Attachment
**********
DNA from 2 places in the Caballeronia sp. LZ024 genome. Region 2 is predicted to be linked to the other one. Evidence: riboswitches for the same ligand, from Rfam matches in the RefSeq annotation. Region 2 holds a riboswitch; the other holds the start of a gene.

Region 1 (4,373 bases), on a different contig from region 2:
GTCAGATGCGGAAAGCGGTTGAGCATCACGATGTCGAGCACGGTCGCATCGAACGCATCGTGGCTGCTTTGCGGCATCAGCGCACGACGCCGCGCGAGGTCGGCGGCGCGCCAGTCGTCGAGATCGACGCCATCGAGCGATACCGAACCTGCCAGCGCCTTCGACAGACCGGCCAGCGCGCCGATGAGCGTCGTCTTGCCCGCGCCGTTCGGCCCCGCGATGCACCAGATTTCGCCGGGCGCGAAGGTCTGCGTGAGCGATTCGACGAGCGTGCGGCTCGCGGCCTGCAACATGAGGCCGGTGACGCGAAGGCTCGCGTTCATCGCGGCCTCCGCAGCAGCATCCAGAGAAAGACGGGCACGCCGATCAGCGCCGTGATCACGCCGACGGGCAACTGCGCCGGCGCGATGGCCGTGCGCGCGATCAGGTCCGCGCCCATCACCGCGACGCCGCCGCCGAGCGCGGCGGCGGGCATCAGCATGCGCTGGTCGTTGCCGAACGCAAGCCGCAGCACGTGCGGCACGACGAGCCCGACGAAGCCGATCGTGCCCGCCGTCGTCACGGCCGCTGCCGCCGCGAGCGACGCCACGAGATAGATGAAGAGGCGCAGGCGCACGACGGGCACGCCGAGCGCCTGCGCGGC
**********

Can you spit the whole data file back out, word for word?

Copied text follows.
DNA from 2 places in the Caballeronia sp. LZ024 genome. Region 2 is predicted to be linked to the other one. Evidence: riboswitches for the same ligand, from Rfam matches in the RefSeq annotation. Region 2 holds a riboswitch; the other holds the start of a gene.

Region 1 (4,373 bases), on a different contig from region 2:
GTCAGATGCGGAAAGCGGTTGAGCATCACGATGTCGAGCACGGTCGCATCGAACGCATCGTGGCTGCTTTGCGGCATCAGCGCACGACGCCGCGCGAGGTCGGCGGCGCGCCAGTCGTCGAGATCGACGCCATCGAGCGATACCGAACCTGCCAGCGCCTTCGACAGACCGGCCAGCGCGCCGATGAGCGTCGTCTTGCCCGCGCCGTTCGGCCCCGCGATGCACCAGATTTCGCCGGGCGCGAAGGTCTGCGTGAGCGATTCGACGAGCGTGCGGCTCGCGGCCTGCAACATGAGGCCGGTGACGCGAAGGCTCGCGTTCATCGCGGCCTCCGCAGCAGCATCCAGAGAAAGACGGGCACGCCGATCAGCGCCGTGATCACGCCGACGGGCAACTGCGCCGGCGCGATGGCCGTGCGCGCGATCAGGTCCGCGCCCATCACCGCGACGCCGCCGCCGAGCGCGGCGGCGGGCATCAGCATGCGCTGGTCGTTGCCGAACGCAAGCCGCAGCACGTGCGGCACGACGAGCCCGACGAAGCCGATCGTGCCCGCCGTCGTCACGGCCGCTGCCGCCGCGAGCGACGCCACGAGATAGATGAAGAGGCGCAGGCGCACGACGGGCACGCCGAGCGCCTGCGCGGC